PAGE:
The Old Testament consists of 39 books (for Jews and Protestants) or 46 (for Catholics and for the Orthodox), and is divided into three main groups: the Pentateuch, the Prophets, and the other writings. The first five books form the Pentateuch (from the Greek word ‘πέντε’, meaning ‘five’). They contain Genesis or the story of the creation of the world, then the story of the Patriarchs and the life of Moses. The Jews call this Pentateuch "Torah" ("the Law" in Hebrew). The other books are historical, poetic or prophetic. The Jews kept only the books written in Hebrew, while the Catholics and Orthodox have maintained in their canon also those books that were written in Greek or of which only the Greek translation is available.

The New Testament is devoted to the story of Jesus' life, from His teaching to His death, resurrection and ascension, then to how the Christian religion spread throughout the Mediterranean basin. The new covenant of God is offered not only to the Jewish people, but to all men. It consists of 27 books, written in Greek by the disciples of Jesus who followed his teaching or converted soon after his death.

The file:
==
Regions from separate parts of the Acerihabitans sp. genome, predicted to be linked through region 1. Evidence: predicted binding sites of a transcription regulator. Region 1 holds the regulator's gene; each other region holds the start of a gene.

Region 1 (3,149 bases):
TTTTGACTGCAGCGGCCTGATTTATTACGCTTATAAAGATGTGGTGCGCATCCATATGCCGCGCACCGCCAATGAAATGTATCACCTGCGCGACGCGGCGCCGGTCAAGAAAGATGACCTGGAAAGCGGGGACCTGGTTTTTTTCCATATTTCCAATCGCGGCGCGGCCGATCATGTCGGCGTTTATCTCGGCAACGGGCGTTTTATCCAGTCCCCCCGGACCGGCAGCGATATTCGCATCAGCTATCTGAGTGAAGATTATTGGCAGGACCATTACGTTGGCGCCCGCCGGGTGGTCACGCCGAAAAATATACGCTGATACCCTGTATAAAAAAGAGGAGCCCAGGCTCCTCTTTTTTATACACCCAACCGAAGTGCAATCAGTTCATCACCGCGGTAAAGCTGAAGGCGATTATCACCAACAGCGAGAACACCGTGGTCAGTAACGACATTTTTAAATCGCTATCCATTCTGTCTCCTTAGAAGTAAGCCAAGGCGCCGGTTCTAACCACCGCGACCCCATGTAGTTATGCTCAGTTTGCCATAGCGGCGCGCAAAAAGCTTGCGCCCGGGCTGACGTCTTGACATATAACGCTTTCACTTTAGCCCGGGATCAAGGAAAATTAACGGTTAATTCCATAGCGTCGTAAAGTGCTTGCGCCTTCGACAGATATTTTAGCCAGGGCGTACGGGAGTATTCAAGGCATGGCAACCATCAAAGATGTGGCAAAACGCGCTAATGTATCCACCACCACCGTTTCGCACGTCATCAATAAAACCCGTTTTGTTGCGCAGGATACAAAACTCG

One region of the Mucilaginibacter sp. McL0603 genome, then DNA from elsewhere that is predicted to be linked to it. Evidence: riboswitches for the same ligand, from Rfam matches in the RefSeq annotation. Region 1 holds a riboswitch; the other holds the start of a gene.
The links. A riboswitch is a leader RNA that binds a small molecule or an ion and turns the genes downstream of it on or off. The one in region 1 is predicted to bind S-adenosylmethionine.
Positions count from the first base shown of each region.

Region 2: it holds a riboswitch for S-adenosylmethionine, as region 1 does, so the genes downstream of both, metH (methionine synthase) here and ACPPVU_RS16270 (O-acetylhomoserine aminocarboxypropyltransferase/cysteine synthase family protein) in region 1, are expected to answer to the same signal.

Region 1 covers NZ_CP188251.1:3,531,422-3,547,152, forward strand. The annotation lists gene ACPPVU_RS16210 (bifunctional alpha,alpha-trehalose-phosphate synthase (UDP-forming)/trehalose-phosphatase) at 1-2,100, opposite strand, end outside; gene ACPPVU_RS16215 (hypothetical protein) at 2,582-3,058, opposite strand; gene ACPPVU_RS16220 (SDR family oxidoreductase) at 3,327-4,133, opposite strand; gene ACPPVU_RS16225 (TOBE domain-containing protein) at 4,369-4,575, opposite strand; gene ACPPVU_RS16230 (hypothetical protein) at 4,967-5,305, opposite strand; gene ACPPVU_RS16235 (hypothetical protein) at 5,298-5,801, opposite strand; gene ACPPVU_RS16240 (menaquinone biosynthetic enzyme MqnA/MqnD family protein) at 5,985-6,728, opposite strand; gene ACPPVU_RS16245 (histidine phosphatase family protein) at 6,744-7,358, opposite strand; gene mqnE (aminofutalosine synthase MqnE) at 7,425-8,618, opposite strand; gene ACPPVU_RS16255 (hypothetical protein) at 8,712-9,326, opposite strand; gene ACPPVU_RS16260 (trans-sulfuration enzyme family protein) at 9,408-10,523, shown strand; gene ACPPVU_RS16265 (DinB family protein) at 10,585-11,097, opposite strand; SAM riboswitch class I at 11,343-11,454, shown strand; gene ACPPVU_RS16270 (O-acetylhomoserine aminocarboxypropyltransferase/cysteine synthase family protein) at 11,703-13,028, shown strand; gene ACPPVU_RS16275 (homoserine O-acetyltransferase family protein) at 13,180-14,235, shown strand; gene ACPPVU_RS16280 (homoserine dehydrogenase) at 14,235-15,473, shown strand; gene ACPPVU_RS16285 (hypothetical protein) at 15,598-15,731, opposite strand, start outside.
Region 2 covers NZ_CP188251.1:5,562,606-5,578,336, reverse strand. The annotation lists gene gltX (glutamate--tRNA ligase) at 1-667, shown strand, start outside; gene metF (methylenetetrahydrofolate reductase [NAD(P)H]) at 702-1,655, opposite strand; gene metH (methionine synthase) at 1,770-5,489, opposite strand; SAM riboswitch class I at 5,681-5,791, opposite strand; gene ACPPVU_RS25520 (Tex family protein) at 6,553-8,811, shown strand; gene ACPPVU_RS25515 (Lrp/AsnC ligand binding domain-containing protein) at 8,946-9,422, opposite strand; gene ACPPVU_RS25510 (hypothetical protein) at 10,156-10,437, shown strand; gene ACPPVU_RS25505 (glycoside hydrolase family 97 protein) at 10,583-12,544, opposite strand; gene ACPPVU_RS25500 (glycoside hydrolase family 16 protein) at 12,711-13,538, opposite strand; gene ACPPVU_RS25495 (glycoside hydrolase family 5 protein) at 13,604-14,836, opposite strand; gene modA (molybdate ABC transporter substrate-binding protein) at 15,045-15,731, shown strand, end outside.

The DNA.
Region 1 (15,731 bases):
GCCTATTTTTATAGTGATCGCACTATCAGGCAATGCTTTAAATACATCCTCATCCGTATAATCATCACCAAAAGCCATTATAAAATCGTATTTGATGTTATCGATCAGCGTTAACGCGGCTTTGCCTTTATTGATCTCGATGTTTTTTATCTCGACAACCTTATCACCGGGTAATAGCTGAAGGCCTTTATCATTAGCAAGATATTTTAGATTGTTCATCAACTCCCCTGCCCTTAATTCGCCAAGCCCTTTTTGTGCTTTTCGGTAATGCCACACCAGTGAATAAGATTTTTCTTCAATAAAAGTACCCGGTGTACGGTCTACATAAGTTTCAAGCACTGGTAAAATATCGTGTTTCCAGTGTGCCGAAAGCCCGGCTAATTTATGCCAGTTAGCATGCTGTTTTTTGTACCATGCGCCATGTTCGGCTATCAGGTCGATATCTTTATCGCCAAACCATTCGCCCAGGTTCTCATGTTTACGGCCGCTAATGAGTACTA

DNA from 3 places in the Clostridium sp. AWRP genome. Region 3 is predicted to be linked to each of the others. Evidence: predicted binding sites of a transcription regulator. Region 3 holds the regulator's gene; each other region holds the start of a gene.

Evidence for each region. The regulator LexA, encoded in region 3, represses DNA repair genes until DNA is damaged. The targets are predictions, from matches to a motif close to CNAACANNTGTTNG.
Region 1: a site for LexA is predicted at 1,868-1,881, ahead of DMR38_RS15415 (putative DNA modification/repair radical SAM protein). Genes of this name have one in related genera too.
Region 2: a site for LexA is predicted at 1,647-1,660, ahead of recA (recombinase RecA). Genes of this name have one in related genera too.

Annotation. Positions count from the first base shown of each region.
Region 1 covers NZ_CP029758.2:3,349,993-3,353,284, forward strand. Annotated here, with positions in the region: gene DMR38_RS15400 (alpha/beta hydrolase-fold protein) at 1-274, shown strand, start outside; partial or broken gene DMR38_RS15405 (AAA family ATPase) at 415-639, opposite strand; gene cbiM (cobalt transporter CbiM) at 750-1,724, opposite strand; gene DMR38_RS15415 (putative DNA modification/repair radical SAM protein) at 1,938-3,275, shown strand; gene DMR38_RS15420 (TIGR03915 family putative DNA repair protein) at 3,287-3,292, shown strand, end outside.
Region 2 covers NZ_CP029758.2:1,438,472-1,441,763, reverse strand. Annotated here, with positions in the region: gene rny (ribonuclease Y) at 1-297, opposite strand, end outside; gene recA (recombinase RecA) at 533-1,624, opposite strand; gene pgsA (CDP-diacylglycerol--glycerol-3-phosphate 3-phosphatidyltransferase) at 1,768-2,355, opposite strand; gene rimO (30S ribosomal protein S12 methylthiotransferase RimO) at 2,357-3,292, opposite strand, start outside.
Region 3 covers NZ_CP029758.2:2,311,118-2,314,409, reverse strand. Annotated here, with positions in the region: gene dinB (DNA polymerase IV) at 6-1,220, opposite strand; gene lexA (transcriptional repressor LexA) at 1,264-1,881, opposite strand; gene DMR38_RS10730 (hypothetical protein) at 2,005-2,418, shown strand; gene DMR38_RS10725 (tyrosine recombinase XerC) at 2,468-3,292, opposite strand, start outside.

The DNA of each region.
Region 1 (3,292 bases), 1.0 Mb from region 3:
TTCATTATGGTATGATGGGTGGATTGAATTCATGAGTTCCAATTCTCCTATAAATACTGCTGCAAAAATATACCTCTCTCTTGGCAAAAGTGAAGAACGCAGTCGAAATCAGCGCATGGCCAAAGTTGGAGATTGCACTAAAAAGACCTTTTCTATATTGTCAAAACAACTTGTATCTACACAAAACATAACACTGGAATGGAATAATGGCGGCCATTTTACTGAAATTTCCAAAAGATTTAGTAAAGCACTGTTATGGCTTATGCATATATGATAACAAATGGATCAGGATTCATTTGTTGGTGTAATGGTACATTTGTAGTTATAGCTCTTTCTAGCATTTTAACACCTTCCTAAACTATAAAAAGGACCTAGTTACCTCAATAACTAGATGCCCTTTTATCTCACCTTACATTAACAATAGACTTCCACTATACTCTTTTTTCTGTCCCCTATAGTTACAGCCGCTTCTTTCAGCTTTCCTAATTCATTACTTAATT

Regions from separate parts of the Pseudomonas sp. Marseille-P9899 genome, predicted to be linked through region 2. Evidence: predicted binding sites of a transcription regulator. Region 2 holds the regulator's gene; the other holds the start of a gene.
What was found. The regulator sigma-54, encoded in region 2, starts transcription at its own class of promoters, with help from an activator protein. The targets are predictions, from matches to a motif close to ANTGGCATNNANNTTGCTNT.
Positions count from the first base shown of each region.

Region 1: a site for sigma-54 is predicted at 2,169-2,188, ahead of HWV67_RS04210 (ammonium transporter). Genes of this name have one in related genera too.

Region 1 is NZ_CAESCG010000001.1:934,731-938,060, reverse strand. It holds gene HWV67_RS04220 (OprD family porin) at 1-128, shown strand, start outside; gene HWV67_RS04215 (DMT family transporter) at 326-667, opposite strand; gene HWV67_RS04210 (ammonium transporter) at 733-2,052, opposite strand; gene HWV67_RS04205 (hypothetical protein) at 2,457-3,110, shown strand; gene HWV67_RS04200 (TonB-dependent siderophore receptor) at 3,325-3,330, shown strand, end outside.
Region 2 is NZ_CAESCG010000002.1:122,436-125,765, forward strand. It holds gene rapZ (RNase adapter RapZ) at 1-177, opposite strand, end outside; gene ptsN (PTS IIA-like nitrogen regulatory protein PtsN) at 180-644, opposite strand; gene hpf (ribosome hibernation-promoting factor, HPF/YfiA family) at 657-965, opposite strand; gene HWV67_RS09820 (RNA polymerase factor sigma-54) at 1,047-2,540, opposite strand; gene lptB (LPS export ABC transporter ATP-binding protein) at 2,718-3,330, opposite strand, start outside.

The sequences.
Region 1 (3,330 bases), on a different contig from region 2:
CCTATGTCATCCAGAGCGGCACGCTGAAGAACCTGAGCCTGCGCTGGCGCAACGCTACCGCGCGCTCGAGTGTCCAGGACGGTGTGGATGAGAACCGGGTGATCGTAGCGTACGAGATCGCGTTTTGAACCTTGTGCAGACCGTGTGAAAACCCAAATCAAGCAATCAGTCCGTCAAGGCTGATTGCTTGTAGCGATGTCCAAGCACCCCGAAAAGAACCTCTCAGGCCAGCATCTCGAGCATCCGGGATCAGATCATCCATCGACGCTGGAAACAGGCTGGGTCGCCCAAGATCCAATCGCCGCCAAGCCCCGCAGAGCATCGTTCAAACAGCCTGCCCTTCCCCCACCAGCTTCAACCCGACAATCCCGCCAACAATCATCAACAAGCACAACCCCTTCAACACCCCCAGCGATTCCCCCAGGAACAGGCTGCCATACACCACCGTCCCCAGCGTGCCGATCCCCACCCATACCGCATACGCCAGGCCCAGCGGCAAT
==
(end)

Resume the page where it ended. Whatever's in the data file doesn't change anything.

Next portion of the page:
The first four books of the New Testament are the "Gospels" (a term which means “good news” in Greek). The evangelists Matthew, Mark, Luke and John wrote them in the 1st century A.D. They are divided into chapters and verses.

The New Testament includes the Acts of the Apostles, the Epistles (short religious treatises presented in epistolary form) by Paul and a few other apostles. These letters are addressed to various Christian communities, which were then in the process of being established. The New Testament ends with the Apocalypse by John - a series of end times visions.

Translations of the Bible

The Bible (Old Testament) was translated from Hebrew into Greek in the 3rd century BC. This translation is attributed to seventy scholars gathered in Alexandria, hence the name Septuagint. Eight centuries later, in the 5th century AD, Saint Jerome translated the entire Bible into Latin which is called the Vulgate. Finally, in the 16th century, Martin Luther translated the Bible into the vernacular, namely German. This translation was at the origin of the Reformation and Protestantism. Other translations in different languages multiplied afterwards. Other translations in different languages then followed, including the Bible of King James I of England, used in Anglican and English Protestant churches.